Singing the praises of Joe Oliver
Joe Oliver, the minister of natural resources. (ANDRE FORGET/QMI AGENCY)
For someone like me whose job is to promote good public policies, the intellectual mushiness of most mainstream politicians is a major source of irritation.
Too often politicians will only give politically correct answers and indulge in vague and often meaningless rhetoric so as to avoid displeasing anyone. It's hard to discuss policy solutions when what you have are "catch-all" political parties trying to appeal to everybody, with only some differences in emphasis to distinguish them.
More importantly, this attitude almost inevitably leads to bad public policies.
Small but highly organized and vocal interest groups can easily scare governments and scuttle whatever new economic development project is being proposed. Since opponents of a project will more readily get organized and wage a public campaign than its proponents, paralysis is often the safer position to be in when you are the government. These groups can become so powerful as to threaten the rights and livelihood of everybody else.
At one point, somebody has to stand up and say: The buck stops here!
That's why I was so pleased last week to read the open letter penned by Canada's natural resources minister, Joe Oliver, to defend Canadians' rights to develop our energy resources and diversify our energy markets.
Oliver did not mince his words. He denounced those "environmental and other radical groups [whose] goal is to stop any major project, no matter what the cost to Canadian families in lost jobs and economic growth." He also ridiculed those "jet-setting celebrities with some of the largest personal carbon footprints in the world [who come] to lecture Canadians not to develop our natural resources."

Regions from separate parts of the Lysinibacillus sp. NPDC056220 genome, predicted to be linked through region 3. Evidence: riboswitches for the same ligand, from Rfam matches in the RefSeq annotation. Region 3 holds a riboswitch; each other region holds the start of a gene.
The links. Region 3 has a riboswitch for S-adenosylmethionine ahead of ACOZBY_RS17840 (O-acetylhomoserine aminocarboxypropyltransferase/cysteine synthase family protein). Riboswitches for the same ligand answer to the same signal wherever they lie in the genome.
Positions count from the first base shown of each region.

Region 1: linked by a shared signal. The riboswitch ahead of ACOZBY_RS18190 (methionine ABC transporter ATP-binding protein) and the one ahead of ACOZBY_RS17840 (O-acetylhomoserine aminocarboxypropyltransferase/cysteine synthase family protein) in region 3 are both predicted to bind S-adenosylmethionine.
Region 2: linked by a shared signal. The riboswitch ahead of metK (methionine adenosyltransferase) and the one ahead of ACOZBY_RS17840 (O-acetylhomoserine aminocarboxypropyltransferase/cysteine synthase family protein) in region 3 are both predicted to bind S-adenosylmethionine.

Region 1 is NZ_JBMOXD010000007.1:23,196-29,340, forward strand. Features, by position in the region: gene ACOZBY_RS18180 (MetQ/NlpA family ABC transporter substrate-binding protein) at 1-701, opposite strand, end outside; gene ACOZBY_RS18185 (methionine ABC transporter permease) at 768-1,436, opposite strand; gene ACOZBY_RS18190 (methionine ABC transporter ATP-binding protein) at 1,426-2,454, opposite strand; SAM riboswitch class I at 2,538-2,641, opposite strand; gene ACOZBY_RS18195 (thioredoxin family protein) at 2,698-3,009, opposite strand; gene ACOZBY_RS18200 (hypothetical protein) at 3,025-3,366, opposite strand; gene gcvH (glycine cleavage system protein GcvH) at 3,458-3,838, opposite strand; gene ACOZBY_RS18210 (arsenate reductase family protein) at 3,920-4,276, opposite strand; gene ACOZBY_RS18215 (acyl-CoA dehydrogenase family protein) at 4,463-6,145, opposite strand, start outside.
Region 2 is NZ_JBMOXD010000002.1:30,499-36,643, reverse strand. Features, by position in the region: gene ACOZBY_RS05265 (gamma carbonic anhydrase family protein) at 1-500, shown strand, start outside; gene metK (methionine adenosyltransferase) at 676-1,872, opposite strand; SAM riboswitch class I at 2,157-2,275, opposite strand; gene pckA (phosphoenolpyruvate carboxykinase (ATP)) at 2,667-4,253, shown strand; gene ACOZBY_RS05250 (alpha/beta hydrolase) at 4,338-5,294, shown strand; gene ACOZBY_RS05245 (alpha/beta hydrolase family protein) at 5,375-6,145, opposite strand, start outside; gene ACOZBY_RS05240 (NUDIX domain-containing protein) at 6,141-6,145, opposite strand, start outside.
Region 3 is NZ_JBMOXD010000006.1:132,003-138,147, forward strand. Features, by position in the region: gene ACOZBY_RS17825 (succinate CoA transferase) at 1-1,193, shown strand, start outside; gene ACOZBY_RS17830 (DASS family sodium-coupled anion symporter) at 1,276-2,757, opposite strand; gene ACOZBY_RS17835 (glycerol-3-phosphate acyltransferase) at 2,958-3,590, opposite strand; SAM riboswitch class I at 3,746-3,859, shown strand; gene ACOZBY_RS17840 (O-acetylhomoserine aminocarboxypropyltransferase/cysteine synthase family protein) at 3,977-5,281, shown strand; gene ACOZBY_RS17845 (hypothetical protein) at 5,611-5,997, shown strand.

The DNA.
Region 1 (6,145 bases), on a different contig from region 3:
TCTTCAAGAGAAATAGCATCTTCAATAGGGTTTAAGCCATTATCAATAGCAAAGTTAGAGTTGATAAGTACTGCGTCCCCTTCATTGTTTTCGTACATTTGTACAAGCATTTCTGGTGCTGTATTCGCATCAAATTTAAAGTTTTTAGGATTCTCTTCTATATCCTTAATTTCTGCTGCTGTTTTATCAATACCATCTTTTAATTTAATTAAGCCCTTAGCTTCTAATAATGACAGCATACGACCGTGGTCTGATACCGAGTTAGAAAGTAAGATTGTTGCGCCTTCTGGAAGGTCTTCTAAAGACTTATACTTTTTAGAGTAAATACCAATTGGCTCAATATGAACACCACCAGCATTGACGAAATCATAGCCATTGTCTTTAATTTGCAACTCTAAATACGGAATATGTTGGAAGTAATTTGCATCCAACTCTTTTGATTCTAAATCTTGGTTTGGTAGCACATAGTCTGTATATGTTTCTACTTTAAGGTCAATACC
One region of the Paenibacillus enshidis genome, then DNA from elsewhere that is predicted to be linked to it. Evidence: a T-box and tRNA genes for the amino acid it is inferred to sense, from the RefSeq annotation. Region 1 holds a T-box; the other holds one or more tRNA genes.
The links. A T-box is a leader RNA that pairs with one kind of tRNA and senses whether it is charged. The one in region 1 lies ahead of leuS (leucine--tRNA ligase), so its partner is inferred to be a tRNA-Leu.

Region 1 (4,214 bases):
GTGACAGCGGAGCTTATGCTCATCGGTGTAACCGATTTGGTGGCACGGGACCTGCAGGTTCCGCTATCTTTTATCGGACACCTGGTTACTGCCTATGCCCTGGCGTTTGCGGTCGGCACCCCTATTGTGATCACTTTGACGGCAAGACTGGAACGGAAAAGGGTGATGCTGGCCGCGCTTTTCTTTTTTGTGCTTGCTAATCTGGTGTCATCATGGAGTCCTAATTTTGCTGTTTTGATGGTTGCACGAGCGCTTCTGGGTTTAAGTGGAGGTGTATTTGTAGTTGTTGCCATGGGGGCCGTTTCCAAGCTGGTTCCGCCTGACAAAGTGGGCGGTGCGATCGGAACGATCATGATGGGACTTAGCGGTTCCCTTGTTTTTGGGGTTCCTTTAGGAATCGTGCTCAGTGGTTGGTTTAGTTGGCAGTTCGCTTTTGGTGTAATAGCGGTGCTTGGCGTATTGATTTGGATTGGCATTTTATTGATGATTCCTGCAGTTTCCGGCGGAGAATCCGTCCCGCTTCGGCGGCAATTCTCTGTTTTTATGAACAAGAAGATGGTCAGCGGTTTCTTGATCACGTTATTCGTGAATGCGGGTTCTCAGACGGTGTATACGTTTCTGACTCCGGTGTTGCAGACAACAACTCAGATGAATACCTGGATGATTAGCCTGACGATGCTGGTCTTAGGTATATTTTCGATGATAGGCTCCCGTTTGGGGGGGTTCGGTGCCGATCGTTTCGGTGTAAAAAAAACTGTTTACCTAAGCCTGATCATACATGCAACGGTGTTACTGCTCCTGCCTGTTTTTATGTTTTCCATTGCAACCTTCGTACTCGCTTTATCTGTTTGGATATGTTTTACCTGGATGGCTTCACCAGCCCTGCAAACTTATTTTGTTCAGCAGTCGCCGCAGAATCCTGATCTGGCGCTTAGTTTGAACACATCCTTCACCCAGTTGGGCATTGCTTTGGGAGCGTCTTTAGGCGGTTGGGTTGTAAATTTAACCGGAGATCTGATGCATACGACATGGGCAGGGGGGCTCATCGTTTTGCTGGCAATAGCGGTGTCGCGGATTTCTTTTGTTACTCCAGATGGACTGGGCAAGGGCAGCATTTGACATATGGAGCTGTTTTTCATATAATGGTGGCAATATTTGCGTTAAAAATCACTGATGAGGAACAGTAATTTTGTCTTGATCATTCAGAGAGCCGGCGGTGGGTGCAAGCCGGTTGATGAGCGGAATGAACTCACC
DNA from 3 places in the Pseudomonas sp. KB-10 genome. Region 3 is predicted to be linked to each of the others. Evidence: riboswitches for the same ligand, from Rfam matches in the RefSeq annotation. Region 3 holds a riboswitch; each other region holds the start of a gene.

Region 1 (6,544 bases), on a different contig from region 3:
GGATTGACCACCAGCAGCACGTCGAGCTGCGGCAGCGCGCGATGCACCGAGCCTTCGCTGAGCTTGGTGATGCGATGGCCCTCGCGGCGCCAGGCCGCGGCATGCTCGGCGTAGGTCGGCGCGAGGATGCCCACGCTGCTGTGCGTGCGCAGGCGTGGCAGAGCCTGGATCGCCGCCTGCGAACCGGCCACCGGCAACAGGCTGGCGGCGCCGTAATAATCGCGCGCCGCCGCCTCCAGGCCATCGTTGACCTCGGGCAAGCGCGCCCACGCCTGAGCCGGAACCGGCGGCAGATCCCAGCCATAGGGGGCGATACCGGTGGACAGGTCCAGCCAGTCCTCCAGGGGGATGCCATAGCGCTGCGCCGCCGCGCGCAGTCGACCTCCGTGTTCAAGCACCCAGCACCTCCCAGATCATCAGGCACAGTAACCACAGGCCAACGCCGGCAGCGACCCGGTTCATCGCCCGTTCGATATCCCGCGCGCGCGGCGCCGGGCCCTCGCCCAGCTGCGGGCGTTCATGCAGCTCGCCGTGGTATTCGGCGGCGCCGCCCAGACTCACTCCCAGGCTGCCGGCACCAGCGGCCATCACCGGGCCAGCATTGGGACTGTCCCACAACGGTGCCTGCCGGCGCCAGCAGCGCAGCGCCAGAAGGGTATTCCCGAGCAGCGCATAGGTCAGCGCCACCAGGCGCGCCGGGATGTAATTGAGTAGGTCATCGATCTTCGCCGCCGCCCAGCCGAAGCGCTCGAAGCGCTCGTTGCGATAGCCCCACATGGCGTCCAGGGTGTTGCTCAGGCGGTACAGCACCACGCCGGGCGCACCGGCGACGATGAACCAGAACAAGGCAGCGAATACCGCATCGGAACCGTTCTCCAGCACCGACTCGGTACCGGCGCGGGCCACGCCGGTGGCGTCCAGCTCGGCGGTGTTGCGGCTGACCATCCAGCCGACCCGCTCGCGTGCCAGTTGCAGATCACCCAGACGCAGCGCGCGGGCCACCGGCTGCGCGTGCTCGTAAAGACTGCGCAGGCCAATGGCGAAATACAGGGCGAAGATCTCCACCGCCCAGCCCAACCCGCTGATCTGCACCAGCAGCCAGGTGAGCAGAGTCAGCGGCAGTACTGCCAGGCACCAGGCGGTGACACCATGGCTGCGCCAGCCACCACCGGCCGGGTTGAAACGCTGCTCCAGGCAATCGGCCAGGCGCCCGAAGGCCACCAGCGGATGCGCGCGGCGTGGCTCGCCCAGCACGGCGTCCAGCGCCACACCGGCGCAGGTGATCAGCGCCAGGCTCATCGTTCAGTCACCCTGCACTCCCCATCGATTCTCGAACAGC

No wishy-washiness here - that's a clear enough position.
The minister's intervention comes as those groups are seeking to delay and block the project to build the Northern Gateway pipeline, by stacking public hearings with opponents. The pipeline would allow Canada to sell oil to China and other Asian markets. Last year, similar groups managed to convince the Barack Obama administration to postpone a decision to approve the Keystone XL pipeline project, which would have carried Albertan oil to Texas.
Developing Alberta's oilsands, and selling that oil, is of crucial importance for Canada's economy. Despite what anti-growth environmental groups are saying, oil is not about to be phased out as a major source of energy to fuel our economy.
According to the International Energy Agency, even if most governments in the world enact measures aiming to reduce energy consumption and encourage renewable energy, demand for oil will still increase between now and 2035. Indeed, in that year, oil will still be the biggest primary energy source, although its share will have decreased to 28% of the total, from 33% in 2008. For at least another generation, the world can simply not get around the need for more oil, unless we are willing to accept a drastic reduction in our standard of living.
You cannot take decisions in the general public interest while pleasing every single group. I would encourage politicians from all parties to express their opinions as forcefully as the minister has just done. That would help clear up the fog that surrounds too many important debates in our society.
Michel Kelly-Gagnon is president of the Montreal Economic Institute (www.iedm.org)